It took much too long, more than a decade. And it came at too great a price: the brutal killings of Matthew Shepard and James Byrd, Jr. are just two among the thousands of crimes motivated by hate and bigotry.
But this week,
the president put pen to paper and fulfilled a campaign promise, the signing of
the Matthew Shepard and James Byrd, Jr. Hate Crimes Prevention Act, extending
the federal hate crimes statute to include sexual orientation and gender
identity along with race, religion, gender, national origin and disability. Our
deepest hope and strong belief is that this new law will save lives. Now,
lawmakers and the president have made an imperative statement to the country
and the world: Our nation will no longer tolerate hate-motivated violence
against lesbian, gay, bisexual and transgender (LGBT) people.
We have worked long and hard for this and its passage is historic.
According to the Federal Bureau of Investigation’s Uniform Crime Reporting Program, there are nearly 8,000 hate crime-related incidents annually, and more than 1,200 of those incidents involve violence based on sexual orientation or gender identity. And even more alarming, while the overall occurrence of hate crimes is declining nationally, hate crimes against LGBT people have been increasing. This year alone, we saw hate crimes trials in the brutal killings of two transgender women, Angie Zapata and Lateisha Green.
As a result of this legislation, if local jurisdictions are unable or unwilling to investigate or prosecute hate crimes based on sexual orientation or gender identity, the Justice Department can now step in. And that’s why the LGBT community never stopped working for this historic day.
This legislation not only has practical value, but is a symbol of our progress. It is the first time in the nation’s history that Congress has passed explicit protections on the basis of sexual orientation and gender identity. We could not have reached this moment without the powerful support of our allies who stood with us every step of the way. We are deeply grateful to civil rights, civic, faith and disability rights groups, as well as law enforcement and district attorney organizations that worked side by side with the LGBT advocates. We are equally thankful to Congress, President Obama and members of his administration for passing and signing this bill into law.
While today we celebrate this marker of progress, we must recognize it as only one of the building blocks to full equality and demand that it be just a first step toward equal treatment under federal law in all areas of our lives. And we must focus on the next step.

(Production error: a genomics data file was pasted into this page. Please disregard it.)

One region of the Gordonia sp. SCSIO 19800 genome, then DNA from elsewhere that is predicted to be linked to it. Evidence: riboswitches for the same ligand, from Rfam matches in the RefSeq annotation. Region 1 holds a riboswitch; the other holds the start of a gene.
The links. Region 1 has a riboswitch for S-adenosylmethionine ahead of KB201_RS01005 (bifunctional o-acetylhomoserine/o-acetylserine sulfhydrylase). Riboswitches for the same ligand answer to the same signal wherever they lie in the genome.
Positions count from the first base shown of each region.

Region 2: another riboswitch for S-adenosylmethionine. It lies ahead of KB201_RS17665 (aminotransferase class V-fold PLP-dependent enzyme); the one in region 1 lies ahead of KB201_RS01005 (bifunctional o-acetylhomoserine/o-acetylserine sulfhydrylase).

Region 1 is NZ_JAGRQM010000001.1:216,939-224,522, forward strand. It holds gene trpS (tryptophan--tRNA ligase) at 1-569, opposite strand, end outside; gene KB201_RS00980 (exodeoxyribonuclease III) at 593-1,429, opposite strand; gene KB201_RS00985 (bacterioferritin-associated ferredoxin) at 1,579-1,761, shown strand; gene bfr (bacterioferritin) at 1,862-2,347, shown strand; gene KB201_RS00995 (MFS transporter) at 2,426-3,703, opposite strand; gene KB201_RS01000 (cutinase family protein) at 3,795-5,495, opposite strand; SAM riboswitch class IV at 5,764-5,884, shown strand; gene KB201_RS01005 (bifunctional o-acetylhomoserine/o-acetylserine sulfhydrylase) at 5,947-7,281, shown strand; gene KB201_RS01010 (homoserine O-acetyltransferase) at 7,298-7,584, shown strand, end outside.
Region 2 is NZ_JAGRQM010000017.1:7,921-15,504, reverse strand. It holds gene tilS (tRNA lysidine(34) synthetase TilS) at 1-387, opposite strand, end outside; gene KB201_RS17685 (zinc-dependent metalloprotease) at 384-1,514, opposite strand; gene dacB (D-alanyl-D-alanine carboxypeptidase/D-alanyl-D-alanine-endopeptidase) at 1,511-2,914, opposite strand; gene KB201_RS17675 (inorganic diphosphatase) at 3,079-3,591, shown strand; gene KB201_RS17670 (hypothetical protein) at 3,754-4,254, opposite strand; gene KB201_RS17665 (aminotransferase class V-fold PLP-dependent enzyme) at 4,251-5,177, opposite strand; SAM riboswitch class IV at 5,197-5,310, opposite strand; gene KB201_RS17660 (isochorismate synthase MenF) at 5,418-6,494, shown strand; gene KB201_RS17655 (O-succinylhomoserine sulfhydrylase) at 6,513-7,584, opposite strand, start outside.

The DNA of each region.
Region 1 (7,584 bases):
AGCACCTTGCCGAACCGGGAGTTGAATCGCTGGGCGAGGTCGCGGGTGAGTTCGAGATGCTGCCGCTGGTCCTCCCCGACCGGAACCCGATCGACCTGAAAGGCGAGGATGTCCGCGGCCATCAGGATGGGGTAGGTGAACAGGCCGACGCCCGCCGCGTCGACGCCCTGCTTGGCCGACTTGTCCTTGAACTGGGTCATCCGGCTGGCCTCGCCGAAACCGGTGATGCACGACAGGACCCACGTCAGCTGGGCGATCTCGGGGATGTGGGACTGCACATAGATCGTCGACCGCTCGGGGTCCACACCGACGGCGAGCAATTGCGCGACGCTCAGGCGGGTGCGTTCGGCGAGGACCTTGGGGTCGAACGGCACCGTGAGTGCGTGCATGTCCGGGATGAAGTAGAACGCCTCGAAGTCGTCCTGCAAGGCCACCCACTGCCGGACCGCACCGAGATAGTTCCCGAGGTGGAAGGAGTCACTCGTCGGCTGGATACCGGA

The passage of the Matthew Shepard and James Byrd, Jr. Hate Crimes Prevention Act provides us with an opportunity. We must use this moment to educate and keep the momentum going so that we can continue to make progress on the local, state and federal levels. Yes, legislation takes a long time — often years of work. Yet, our community is on the cusp of passing much-needed protections.
This week, we call upon lesbian, gay, bisexual and transgender people, families and allies to take this opportunity of increased media and public attention on hate crimes to educate co-workers, classmates, neighbors, family members and friends about our lives, and about why we need not only their friendship and love, but their vocal support for a more just and equal America for LGBT people. If your members of Congress voted in support of hate crimes legislation, call them and thank them. Then ask them to be there for us again when the vote turns to workplace nondiscrimination, military service and partnership rights.
With your help and our collective pressure, equality is within reach.
When talking about the need for hate crimes legislation, House Speaker Nancy Pelosi said: “The time for debate is over.”
She was right.
Just as the time has finally come for stronger hate crime protections, it is also time to pass an inclusive Employment Non-Discrimination Act, repeal “Don’t Ask, Don’t Tell” and the so-called Defense of Marriage Act, and ensure that health care, economic policy and immigration reform incorporate the needs of LGBT people.
The time for debate is over.
Jo Kenny, AFL-CIO Pride at Work
Terry Stone, Centerlink: The Community of LGBT Centers
Gabe Javier, Consortium of Higher Education LGBT Resource Professionals
Marianne Duddy-Burke, DignityUSA
Toni Broaddus, Equality Federation
Jennifer Chrisler, Family Equality Council
Evan Wolfson, Freedom to Marry
Lee Swislow, Gay & Lesbian Advocates & Defenders
Rebecca Allison, M.D., Gay & Lesbian Medical Association
Chuck Wolfe, Gay & Lesbian Victory Fund
Eliza Byard, Gay, Lesbian and Straight Education Network
Marjorie Hill, Gay Men’s Health Crisis
Joe Solmonese, Human Rights Campaign
Rachel Tiven, Immigration Equality
Earl Fowlkes, International Federation of Black Prides
Kevin M. Cathcart, Lambda Legal
Leslie Calman, Mautner Project: The National Lesbian Health Organization
Sharon Lettman, National Black Justice Coalition
Kate Kendell, National Center for Lesbian Rights
Mara Keisling, National Center for Transgender Equality
Justin Nelson, National Gay & Lesbian Chamber of Commerce
Rea Carey, National Gay and Lesbian Task Force
Paul Kawata, National Minority AIDS Council
Kyle Bailey, National Stonewall Democrats
Greg Varnum, National Youth Advocacy Coalition
Sharon Stapel, New York Anti-Violence Project
Jody Michael Huckaby, PFLAG National
Aubrey Sarvis, Servicemembers Legal Defense Network
Michael Adams, Services and Advocacy for GLBT Elders (SAGE)